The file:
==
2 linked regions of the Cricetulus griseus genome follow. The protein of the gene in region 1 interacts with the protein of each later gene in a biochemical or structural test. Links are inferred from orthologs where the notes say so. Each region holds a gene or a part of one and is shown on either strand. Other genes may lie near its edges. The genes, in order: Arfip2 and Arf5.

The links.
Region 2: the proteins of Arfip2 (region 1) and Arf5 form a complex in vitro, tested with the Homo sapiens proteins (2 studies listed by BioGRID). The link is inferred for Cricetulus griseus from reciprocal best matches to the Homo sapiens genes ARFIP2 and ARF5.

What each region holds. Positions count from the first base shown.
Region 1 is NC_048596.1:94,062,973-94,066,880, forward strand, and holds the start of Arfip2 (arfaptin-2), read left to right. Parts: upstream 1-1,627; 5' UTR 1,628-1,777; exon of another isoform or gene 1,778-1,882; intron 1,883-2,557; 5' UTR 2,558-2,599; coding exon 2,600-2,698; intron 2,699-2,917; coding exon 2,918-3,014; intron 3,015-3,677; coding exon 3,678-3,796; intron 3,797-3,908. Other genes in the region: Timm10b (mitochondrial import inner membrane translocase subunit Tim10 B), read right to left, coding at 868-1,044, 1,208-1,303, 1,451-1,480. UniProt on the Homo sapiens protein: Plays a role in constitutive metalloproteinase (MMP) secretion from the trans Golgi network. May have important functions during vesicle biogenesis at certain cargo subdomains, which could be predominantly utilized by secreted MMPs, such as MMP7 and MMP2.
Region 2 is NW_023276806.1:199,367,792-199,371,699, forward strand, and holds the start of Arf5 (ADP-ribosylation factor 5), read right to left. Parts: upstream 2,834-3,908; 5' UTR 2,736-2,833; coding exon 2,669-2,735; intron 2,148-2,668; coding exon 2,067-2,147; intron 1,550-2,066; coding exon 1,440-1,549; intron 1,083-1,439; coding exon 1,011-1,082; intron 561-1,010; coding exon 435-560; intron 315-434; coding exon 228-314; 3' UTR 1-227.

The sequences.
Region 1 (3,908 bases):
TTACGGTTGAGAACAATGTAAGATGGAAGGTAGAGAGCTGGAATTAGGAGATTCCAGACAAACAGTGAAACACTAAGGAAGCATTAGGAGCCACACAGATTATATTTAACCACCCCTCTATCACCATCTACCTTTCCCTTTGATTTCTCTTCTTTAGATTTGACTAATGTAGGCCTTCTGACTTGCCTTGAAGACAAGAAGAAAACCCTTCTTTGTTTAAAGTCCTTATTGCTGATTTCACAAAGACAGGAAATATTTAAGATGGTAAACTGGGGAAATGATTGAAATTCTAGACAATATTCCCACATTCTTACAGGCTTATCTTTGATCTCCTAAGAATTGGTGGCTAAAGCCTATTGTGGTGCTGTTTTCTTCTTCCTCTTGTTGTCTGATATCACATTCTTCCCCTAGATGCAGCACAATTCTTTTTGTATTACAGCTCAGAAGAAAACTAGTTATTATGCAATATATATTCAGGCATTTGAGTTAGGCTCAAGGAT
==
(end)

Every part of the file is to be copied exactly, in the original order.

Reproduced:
2 linked regions of the Cricetulus griseus genome follow. The protein of the gene in region 1 interacts with the protein of each later gene in a biochemical or structural test. Links are inferred from orthologs where the notes say so. Each region holds a gene or a part of one and is shown on either strand. Other genes may lie near its edges. The genes, in order: Arfip2 and Arf5.

The links.
Region 2: the proteins of Arfip2 (region 1) and Arf5 form a complex in vitro, tested with the Homo sapiens proteins (2 studies listed by BioGRID). The link is inferred for Cricetulus griseus from reciprocal best matches to the Homo sapiens genes ARFIP2 and ARF5.

What each region holds. Positions count from the first base shown.
Region 1 is NC_048596.1:94,062,973-94,066,880, forward strand, and holds the start of Arfip2 (arfaptin-2), read left to right. Parts: upstream 1-1,627; 5' UTR 1,628-1,777; exon of another isoform or gene 1,778-1,882; intron 1,883-2,557; 5' UTR 2,558-2,599; coding exon 2,600-2,698; intron 2,699-2,917; coding exon 2,918-3,014; intron 3,015-3,677; coding exon 3,678-3,796; intron 3,797-3,908. Other genes in the region: Timm10b (mitochondrial import inner membrane translocase subunit Tim10 B), read right to left, coding at 868-1,044, 1,208-1,303, 1,451-1,480. UniProt on the Homo sapiens protein: Plays a role in constitutive metalloproteinase (MMP) secretion from the trans Golgi network. May have important functions during vesicle biogenesis at certain cargo subdomains, which could be predominantly utilized by secreted MMPs, such as MMP7 and MMP2.
Region 2 is NW_023276806.1:199,367,792-199,371,699, forward strand, and holds the start of Arf5 (ADP-ribosylation factor 5), read right to left. Parts: upstream 2,834-3,908; 5' UTR 2,736-2,833; coding exon 2,669-2,735; intron 2,148-2,668; coding exon 2,067-2,147; intron 1,550-2,066; coding exon 1,440-1,549; intron 1,083-1,439; coding exon 1,011-1,082; intron 561-1,010; coding exon 435-560; intron 315-434; coding exon 228-314; 3' UTR 1-227.

The sequences.
Region 1 (3,908 bases):
TTACGGTTGAGAACAATGTAAGATGGAAGGTAGAGAGCTGGAATTAGGAGATTCCAGACAAACAGTGAAACACTAAGGAAGCATTAGGAGCCACACAGATTATATTTAACCACCCCTCTATCACCATCTACCTTTCCCTTTGATTTCTCTTCTTTAGATTTGACTAATGTAGGCCTTCTGACTTGCCTTGAAGACAAGAAGAAAACCCTTCTTTGTTTAAAGTCCTTATTGCTGATTTCACAAAGACAGGAAATATTTAAGATGGTAAACTGGGGAAATGATTGAAATTCTAGACAATATTCCCACATTCTTACAGGCTTATCTTTGATCTCCTAAGAATTGGTGGCTAAAGCCTATTGTGGTGCTGTTTTCTTCTTCCTCTTGTTGTCTGATATCACATTCTTCCCCTAGATGCAGCACAATTCTTTTTGTATTACAGCTCAGAAGAAAACTAGTTATTATGCAATATATATTCAGGCATTTGAGTTAGGCTCAAGGAT